Yemen: Humanitarian Response Plan January-December 2017 [EN/AR]

Originally published



Save lives, prioritizing the most vulnerable

Integrate protection and gender-related concerns across the response

Support maintenance of basic services and institutions

Strengthen coordination, accountability and advocacy


Almost two years of war have devastated Yemen, leaving 18.8 million people in need of humanitarian and protection assistance – including 10.3 million who are in acute need. The conflict is rapidly pushing the country towards social, economic and institutional collapse.

Conflict and chronic vulnerabilities

Even before the current conflict escalated in mid-March 2015, Yemen faced enormous levels of humanitarian needs stemming from years of poverty, under-development, environmental decline, intermittent conflict, and weak rule of law. Nearly two years of war have exacerbated these chronic vulnerabilities, leaving an estimated 18.8 million people in need of humanitarian or protection assistance – a nearly 20 per cent increase since late 2014. This includes 10.3 million people in acute need who urgently require immediate, lifesaving assistance in at least one sector. This chapter briefly summarizes the overall impact of the crisis. More details and sector-specific needs analyses appear in the 2017 Yemen Humanitarian Needs Overview.

Protection of civilians

The conduct of hostilities has been brutal. As of 31 December 2016, health facilities had reported nearly 48,000 casualties (including nearly 7,500 deaths) as a result of the conflict.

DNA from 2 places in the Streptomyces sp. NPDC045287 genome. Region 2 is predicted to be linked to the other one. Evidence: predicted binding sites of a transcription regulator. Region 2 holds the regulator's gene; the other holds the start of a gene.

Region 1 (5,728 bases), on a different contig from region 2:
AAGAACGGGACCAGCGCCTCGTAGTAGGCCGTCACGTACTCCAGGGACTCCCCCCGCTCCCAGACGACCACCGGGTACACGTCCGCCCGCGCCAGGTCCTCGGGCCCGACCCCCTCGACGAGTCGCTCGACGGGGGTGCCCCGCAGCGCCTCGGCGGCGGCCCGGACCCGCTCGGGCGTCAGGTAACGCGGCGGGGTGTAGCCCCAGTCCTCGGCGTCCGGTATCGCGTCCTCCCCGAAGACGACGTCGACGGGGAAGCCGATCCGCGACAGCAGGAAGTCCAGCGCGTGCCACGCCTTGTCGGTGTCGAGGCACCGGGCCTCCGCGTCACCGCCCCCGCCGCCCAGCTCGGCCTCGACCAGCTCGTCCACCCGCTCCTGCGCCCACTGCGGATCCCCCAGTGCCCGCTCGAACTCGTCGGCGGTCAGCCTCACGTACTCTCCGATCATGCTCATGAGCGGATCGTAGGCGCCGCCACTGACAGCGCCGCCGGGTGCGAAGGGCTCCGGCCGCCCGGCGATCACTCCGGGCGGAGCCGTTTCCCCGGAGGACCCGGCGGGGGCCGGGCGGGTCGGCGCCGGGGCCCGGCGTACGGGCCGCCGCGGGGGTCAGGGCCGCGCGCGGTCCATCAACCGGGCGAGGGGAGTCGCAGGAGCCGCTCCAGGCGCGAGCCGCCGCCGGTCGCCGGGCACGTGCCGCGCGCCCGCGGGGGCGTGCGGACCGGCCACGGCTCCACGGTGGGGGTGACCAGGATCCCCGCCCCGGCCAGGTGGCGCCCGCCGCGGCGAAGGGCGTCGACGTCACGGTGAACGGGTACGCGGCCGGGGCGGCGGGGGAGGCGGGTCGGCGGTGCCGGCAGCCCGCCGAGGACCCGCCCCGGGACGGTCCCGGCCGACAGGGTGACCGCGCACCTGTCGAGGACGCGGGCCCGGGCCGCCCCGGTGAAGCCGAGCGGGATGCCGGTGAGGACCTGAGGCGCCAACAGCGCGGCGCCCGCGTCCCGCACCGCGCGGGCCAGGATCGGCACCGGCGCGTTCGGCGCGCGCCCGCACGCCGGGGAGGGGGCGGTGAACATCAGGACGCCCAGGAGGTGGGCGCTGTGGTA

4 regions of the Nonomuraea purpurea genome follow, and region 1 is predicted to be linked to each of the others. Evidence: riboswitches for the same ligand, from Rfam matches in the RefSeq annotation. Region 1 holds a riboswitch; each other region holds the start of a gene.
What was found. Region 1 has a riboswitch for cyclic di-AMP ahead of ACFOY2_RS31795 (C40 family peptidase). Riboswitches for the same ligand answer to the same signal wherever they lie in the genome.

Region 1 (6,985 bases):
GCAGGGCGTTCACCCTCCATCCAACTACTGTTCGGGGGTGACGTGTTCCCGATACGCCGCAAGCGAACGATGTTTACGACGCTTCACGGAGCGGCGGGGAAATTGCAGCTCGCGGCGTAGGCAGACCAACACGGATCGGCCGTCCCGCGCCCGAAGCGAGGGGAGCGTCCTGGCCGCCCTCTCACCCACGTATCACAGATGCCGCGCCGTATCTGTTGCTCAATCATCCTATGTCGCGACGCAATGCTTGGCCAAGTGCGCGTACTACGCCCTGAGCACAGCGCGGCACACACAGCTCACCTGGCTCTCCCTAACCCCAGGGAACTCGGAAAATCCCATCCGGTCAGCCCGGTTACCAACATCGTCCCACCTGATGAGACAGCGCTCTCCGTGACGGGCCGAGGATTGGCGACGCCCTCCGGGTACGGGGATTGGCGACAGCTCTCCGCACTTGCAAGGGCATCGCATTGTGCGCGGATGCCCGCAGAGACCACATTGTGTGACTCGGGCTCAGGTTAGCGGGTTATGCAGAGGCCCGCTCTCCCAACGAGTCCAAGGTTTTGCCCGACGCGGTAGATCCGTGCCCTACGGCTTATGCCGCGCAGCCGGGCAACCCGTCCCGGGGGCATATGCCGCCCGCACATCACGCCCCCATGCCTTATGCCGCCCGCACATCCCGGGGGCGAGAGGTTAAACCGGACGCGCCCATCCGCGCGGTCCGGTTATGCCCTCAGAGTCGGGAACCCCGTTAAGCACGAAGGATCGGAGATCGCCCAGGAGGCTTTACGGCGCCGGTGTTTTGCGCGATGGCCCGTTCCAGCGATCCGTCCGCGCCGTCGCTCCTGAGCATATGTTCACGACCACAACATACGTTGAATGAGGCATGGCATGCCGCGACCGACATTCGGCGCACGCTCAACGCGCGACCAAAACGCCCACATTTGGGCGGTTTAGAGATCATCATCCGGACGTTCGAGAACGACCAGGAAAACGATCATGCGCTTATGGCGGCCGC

These figures significantly undercount the true extent of casualties given diminished reporting capacity of health facilities and people’s difficulties accessing healthcare. Serious concerns have been raised regarding the conduct of the conflict,in which all parties appear to have committed violations of international humanitarian law and international human rights law. Ongoing air strikes and fighting continue to inflict heavy casualties, damage public and private infrastructure, and impede delivery of humanitarian assistance. After nearly two years of war, parties to the conflict and their supporters have created a vast protection crisis in which millions of people face tremendous threats to their safety and well-being, and the most vulnerable struggle to survive.

Forced displacement and returns

Since March 2015, more than 3 million people have been displaced within Yemen, including 2 million who remained displaced as of January 2017. About half of the current internally displaced persons (IDPs) are sheltering in Hajjah,
Taizz and Sana’a. Roughly 73 per cent are living with host families, or in rented accommodation, straining already scarce resources and 20 per cent are living in collective centres or spontaneous settlements. Displacement estimates have remained fairly stable in the last year, ranging between 2 million and 2.8 million people, and almost 90 per cent of IDPs have been displaced for more than 10 months.